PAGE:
by D.A. Carson
What is the Christian’s cultural task in this world? How should we respond to the terrible reality of abortion in Australia? What should we be doing with our Western prosperity to help the millions of people throughout the world who are living below the poverty line? As Christians, we ought to think through these questions, and Carson’s book is therefore a necessary addition to your bookshelf. Go and buy one (they are available at Pro-Ecclesia Bookshop). Every Sunday you confess: “I believe in God the Father Almighty, Maker of heaven and earth.” You have to consider how to relate to the world in which you live, for the only alternative is to imagine that the Christian faith has nothing to do with created reality.
Donald Carson is a New Testament professor at a conservative evangelical seminary in the United States, an author of many books on biblical topics. The title of Carson’s book will probably remind many readers of another book – Christ and Culture, written by K. Schilder (Winnipeg: Premier Printing, 1977). Although Carson is familiar with Schilder’s book and warmly appreciative of it, the title of his own book Christ and Culture Revisited is a reference to another book more familiar in the English speaking world, Christ and Culture by H. R. Niebuhr (New York: Harper & Row, 1951).
You do not need to have read Niebuhr’s book to benefit from Carson – Carson helpfully summarises Niebuhr. Niebuhr has identified five ways in which Christians have viewed their relationship to culture – namely, Christ against culture, the Christ of culture, Christ above culture, Christ and culture in paradox and Christ the transformer of culture. While Niebuhr presents these as alternatives, Carson argues that these different ways should not be viewed as mutually exclusive. Different situations call for the relationship between Christians and their cultural context to be worked out in different ways – for example, Christians living under persecution in a Muslim country will for the most part experience that following Christ sets them at odds with the surrounding culture, whereas in a free Western country, Christians can be quite a formative influence on society – think of the positive work that the Reformed Abraham Kuyper did as Prime Minister of Holland.
Carson gives tools by which to determine what is a Scriptural view of the relationship between Christ and culture in a particular setting. He argues that “that stance is most likely to be deeply Christian which attempts to integrate all the major biblically determined turning points in the history of redemption: creation, fall, the call of Abraham, the exodus and the giving of the law, ...” and so on, up to “the return of Christ and the prospect of a new heaven and a new earth.” (p. 81) This is exactly what Schilder has done in his book. He begins with creation and moves through to the end of time. An evangelical scholar like Carson shows the riches that we reformed people have in our heritage.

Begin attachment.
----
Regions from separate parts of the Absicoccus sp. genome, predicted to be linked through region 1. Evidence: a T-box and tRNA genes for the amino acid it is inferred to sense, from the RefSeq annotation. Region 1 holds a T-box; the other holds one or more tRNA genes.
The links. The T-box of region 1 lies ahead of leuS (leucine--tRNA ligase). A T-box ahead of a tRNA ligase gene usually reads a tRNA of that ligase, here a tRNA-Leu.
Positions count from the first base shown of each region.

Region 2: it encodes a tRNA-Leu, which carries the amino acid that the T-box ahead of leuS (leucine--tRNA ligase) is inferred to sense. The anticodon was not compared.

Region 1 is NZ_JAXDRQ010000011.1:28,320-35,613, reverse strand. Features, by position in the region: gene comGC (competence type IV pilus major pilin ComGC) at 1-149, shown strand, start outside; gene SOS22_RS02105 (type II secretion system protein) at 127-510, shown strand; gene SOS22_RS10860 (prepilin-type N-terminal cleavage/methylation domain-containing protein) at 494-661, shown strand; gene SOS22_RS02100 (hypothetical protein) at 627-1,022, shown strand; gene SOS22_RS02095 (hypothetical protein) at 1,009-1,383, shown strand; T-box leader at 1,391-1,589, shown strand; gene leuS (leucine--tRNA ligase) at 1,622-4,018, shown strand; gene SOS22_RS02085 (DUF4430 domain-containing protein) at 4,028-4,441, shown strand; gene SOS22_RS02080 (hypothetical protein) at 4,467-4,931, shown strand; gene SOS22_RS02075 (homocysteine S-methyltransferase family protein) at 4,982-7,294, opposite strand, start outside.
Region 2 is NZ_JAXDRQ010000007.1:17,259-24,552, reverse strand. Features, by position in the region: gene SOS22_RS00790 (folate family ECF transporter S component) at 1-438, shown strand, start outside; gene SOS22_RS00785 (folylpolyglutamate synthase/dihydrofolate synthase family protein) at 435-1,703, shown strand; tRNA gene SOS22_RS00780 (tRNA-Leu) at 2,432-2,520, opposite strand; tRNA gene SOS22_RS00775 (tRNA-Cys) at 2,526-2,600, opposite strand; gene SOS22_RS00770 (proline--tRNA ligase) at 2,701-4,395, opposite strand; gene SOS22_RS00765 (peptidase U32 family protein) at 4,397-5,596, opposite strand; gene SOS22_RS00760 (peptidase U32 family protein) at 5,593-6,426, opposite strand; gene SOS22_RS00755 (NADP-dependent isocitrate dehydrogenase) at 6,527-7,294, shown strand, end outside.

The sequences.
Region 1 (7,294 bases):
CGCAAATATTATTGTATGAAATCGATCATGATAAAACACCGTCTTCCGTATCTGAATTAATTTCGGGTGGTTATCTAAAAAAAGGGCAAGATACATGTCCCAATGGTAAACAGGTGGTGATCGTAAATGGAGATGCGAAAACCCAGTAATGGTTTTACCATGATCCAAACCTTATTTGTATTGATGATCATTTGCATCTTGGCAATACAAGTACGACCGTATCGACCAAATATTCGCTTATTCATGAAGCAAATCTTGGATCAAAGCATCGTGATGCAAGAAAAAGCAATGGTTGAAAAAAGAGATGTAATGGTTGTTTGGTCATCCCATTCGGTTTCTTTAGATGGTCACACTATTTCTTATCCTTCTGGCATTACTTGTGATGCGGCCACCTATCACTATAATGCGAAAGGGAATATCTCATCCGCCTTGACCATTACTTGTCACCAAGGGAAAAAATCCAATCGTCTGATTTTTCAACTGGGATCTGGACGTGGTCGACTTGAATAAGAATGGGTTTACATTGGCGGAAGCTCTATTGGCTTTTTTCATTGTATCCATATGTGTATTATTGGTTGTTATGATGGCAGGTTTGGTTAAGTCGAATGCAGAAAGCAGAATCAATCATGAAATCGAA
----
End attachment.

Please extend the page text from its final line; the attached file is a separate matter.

One of the criticisms that I have heard about Schilder’s book is that while it makes sense to write in a positive way about the Christian’s task in the surrounding culture, when that culture is at least nominally Christian, it seems harder to apply his message to an African country where Christians suffer terrible persecution. Although the criticism might be unjustified, it is true that Schilder does not explicitly consider this question. Carson’s book does, and so makes a useful companion to Schilder’s book.
On top of this, Carson deals with a number of topics that you need to think about as you bring into practice the Christian’s calling to serve God in this world. His discussion of the relationship between Church and state is very helpful, as is his analysis of four cultural forces – secularisation, democracy, the worship of freedom and the lust for power.
A major difference between Carson and Schilder is that Carson defines culture as a noun, something out there that Christians interact with, whereas Schilder defines it as a verb – an activity that Christians engage in. This allows Schilder’s definition to be far more normative – this is what culture should be!
There is need for discernment in reading this book, but the discerning reader will greatly profit from it. Carson gets you thinking very concretely about what we can do: “Sometimes a disease can be knocked out; sometimes sex traffic can be considerably reduced; .... sometimes more equitable laws can foster justice and reduce corruption; sometimes engagement in the arts can produce wonderful work that inspires a new generation.” (p.218) This book does not give all the answers, but the tools you need to come to those answers.
We have freedom, we have good education opportunities, we have lived through a time of unprecedented economic growth. How much are we talking and writing about how to use our opportunities and wealth to promote the well-being of the city in which we live (Jer. 29:7) and to do good to all men (Gal. 6:10)? Has the CPSA been asphyxiated by a poisonous lack of interest on our part in “cultural”, political and social issues? Reading Christ and Culture Revisited leaves you with the conviction that we have more work to do as Christians. We are office-bearers, prophets, priests and kings, with a task to do in home, church and world.
Review by Rev. C. Vermeulen